The million dollar question! If we don’t need the bees for a split we tend to choose supering for honey production when they have the workforce to take advantage of nectar flows. If we find that the colony has run out of room and already decided to start the swarming process (swarm cells in use is a biggie) we will do a split because changing their mind doesn’t seem to work well. To split a hive that wants to swarm we generally move the old queen over to a new location and let the bees raise a new one. If they aren’t successful then we can combine them back up! If we missed the boat and there are lots of queen cells then playing with mating nucs might be a fun way to play some of those out if you have a few colonies and want to keep a queen on the side just in case.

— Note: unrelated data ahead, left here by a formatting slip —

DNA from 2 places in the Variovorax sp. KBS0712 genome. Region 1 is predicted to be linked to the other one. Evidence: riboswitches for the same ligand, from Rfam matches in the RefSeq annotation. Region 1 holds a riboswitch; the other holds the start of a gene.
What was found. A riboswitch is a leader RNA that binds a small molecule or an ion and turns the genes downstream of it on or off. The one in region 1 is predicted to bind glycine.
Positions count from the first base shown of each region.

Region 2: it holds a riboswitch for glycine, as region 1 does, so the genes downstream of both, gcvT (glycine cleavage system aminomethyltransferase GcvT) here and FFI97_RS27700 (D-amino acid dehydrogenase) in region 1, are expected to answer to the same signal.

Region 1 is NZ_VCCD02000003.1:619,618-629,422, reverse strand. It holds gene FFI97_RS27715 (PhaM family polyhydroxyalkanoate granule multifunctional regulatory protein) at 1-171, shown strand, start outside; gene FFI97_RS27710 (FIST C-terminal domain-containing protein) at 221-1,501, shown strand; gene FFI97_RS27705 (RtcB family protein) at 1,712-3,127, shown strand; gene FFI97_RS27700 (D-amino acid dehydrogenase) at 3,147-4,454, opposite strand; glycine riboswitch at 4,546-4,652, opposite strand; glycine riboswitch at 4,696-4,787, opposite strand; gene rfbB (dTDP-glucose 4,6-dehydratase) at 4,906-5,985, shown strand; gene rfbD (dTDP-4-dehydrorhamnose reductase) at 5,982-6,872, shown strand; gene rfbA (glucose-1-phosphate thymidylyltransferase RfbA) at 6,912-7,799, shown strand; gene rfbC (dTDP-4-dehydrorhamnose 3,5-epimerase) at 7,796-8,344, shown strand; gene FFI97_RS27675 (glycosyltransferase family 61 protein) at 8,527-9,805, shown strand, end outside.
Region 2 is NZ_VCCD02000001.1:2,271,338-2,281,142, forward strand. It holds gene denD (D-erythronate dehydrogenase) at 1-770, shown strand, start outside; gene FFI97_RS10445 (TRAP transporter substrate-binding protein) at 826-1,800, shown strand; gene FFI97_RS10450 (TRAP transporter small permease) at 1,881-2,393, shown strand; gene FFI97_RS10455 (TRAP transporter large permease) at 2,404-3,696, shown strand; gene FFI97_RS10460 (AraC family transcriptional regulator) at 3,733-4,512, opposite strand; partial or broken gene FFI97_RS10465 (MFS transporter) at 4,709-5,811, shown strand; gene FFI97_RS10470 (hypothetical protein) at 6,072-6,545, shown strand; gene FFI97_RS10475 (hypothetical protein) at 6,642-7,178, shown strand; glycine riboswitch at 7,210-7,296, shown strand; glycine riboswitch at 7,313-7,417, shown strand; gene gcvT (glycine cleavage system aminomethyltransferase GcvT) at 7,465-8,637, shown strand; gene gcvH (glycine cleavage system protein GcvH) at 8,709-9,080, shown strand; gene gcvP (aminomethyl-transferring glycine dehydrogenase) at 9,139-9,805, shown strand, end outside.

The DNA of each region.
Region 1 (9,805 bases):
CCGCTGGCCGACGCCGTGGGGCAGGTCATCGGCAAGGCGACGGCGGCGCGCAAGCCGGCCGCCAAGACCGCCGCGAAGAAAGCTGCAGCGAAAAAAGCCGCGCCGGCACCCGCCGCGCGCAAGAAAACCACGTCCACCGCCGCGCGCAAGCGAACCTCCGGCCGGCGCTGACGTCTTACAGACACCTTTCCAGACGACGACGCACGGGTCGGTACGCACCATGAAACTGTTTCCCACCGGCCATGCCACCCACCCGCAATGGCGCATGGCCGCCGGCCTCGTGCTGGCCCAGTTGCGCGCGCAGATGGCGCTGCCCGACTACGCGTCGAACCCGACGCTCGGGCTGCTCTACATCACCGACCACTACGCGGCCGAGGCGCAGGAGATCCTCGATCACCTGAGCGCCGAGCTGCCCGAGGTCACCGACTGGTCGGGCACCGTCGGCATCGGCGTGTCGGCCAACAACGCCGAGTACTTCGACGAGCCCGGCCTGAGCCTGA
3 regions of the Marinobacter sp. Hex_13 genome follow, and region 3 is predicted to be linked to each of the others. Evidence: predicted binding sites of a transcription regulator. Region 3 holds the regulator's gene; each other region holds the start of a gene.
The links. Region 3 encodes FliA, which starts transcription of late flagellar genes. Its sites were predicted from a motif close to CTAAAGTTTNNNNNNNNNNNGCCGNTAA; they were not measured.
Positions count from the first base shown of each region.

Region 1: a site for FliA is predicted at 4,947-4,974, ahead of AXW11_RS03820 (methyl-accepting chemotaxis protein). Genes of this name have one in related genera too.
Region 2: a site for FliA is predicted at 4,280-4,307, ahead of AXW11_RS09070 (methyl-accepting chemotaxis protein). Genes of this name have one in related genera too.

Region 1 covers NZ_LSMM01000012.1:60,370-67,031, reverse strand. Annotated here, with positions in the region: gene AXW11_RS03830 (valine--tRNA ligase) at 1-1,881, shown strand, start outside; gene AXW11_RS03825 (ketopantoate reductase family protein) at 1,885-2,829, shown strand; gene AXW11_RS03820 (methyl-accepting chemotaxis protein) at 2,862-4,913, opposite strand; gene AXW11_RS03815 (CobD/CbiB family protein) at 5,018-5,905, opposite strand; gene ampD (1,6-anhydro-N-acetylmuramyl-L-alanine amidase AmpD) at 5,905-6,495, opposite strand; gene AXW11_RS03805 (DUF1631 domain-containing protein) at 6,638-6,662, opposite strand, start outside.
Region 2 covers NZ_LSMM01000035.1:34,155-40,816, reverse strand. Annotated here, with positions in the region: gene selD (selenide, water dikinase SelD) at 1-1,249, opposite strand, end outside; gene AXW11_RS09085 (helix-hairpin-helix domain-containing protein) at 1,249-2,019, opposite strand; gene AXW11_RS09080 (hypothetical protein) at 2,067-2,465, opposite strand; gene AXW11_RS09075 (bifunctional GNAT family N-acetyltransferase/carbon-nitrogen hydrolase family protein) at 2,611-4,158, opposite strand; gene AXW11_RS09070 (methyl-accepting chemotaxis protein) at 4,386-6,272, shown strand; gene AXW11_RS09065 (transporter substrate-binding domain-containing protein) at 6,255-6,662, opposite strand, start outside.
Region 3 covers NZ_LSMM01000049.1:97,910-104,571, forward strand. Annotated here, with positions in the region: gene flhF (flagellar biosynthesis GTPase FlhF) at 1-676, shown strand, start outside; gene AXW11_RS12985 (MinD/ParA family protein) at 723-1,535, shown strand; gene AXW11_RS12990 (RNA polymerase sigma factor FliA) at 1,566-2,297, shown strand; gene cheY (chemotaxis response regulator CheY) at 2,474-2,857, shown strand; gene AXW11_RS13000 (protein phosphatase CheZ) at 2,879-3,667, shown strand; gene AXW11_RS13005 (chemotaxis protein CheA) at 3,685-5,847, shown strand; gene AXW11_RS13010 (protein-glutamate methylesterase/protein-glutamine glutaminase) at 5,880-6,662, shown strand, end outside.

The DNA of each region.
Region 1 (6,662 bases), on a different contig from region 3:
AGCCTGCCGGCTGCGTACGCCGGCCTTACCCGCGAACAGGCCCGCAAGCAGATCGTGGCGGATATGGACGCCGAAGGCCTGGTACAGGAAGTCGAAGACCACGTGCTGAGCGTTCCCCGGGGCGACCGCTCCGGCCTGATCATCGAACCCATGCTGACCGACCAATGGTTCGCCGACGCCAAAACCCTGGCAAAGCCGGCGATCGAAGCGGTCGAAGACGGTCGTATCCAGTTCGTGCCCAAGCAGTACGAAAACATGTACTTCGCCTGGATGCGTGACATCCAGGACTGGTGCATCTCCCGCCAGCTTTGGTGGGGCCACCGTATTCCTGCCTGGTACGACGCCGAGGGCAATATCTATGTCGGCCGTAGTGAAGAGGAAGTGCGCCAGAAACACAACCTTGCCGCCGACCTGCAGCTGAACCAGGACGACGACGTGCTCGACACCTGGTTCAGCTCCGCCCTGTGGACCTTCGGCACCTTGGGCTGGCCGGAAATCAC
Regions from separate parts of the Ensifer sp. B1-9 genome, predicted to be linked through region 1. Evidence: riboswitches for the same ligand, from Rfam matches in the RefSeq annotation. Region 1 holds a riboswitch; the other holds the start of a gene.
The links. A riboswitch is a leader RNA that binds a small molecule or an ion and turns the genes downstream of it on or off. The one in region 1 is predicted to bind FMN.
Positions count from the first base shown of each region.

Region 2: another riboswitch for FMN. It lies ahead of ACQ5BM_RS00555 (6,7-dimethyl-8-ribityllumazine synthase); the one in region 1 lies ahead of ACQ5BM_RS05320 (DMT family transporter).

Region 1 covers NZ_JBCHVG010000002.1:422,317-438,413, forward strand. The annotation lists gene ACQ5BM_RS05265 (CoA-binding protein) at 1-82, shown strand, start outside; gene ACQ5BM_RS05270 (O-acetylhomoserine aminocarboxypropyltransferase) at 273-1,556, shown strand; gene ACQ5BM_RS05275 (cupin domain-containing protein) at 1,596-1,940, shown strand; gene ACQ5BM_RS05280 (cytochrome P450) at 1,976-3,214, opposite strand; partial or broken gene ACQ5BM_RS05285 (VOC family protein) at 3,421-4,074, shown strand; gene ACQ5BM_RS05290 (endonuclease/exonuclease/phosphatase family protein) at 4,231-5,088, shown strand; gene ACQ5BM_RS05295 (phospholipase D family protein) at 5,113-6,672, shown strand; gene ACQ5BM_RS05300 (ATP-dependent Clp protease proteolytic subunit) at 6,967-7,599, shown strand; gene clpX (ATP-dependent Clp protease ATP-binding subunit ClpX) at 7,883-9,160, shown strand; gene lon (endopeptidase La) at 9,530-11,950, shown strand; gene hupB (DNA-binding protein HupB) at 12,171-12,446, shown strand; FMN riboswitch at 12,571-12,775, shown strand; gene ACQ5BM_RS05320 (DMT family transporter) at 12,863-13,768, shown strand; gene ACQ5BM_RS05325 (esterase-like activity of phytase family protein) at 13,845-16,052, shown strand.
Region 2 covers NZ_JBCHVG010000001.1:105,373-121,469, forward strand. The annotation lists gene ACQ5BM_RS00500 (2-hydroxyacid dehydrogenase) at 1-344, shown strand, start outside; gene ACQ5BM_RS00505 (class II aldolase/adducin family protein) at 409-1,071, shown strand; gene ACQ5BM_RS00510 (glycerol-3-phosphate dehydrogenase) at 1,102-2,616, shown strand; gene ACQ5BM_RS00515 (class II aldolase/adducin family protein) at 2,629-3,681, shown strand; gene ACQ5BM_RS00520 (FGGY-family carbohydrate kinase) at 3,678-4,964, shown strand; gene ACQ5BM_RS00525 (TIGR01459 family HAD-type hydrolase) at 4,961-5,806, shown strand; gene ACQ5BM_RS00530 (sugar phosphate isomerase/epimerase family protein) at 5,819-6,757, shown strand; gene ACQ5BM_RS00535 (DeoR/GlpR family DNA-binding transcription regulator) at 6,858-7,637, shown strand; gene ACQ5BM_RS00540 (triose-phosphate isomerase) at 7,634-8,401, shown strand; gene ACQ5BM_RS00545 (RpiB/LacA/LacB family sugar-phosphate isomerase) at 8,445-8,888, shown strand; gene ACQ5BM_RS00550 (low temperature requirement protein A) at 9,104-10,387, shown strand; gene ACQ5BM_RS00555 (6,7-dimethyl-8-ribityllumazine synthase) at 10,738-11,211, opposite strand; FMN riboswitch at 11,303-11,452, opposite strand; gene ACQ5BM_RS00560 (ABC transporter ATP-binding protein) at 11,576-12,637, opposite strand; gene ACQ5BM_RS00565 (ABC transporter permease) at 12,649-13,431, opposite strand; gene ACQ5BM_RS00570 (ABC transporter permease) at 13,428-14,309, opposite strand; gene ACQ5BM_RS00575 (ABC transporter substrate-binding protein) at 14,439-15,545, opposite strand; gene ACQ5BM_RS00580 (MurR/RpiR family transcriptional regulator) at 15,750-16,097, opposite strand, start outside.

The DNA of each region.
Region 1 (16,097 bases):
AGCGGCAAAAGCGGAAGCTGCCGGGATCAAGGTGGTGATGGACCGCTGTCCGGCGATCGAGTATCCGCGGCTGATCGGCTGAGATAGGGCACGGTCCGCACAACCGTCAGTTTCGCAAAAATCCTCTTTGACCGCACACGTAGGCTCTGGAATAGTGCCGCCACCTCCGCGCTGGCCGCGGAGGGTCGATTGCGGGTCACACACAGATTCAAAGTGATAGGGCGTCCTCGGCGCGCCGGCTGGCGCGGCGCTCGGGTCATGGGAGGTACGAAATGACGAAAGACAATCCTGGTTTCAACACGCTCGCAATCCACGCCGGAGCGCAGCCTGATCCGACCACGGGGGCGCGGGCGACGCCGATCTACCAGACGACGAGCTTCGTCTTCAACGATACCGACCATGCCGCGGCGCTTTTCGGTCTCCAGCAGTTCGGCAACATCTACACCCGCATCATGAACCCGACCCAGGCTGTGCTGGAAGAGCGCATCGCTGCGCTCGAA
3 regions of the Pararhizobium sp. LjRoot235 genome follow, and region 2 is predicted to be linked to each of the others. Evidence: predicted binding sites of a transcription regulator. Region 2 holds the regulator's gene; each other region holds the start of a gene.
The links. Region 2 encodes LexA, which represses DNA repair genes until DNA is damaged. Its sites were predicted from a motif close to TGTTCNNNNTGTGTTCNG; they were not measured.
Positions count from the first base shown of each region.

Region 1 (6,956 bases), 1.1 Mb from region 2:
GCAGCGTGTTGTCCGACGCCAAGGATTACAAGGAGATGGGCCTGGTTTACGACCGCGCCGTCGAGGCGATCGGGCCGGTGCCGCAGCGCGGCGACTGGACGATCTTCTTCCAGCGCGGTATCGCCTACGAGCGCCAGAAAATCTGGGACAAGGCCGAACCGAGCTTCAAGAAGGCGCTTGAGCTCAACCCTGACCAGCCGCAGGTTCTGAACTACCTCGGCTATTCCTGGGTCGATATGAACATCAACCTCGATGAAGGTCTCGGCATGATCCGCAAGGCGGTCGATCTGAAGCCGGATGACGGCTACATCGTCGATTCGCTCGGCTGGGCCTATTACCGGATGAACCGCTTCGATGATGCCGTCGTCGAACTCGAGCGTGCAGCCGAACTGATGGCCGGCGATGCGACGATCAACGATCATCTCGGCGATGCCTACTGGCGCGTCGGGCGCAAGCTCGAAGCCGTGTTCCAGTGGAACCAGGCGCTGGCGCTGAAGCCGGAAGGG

Kirk also addresses reversing boxes in the spring. This is done in early spring on hives that have moved to the top box and have left the bottom box empty. The goal is to put bees on the bottom so that they can work their way up. If they aren’t compressed in the top and empty on the bottom they don’t need reversed.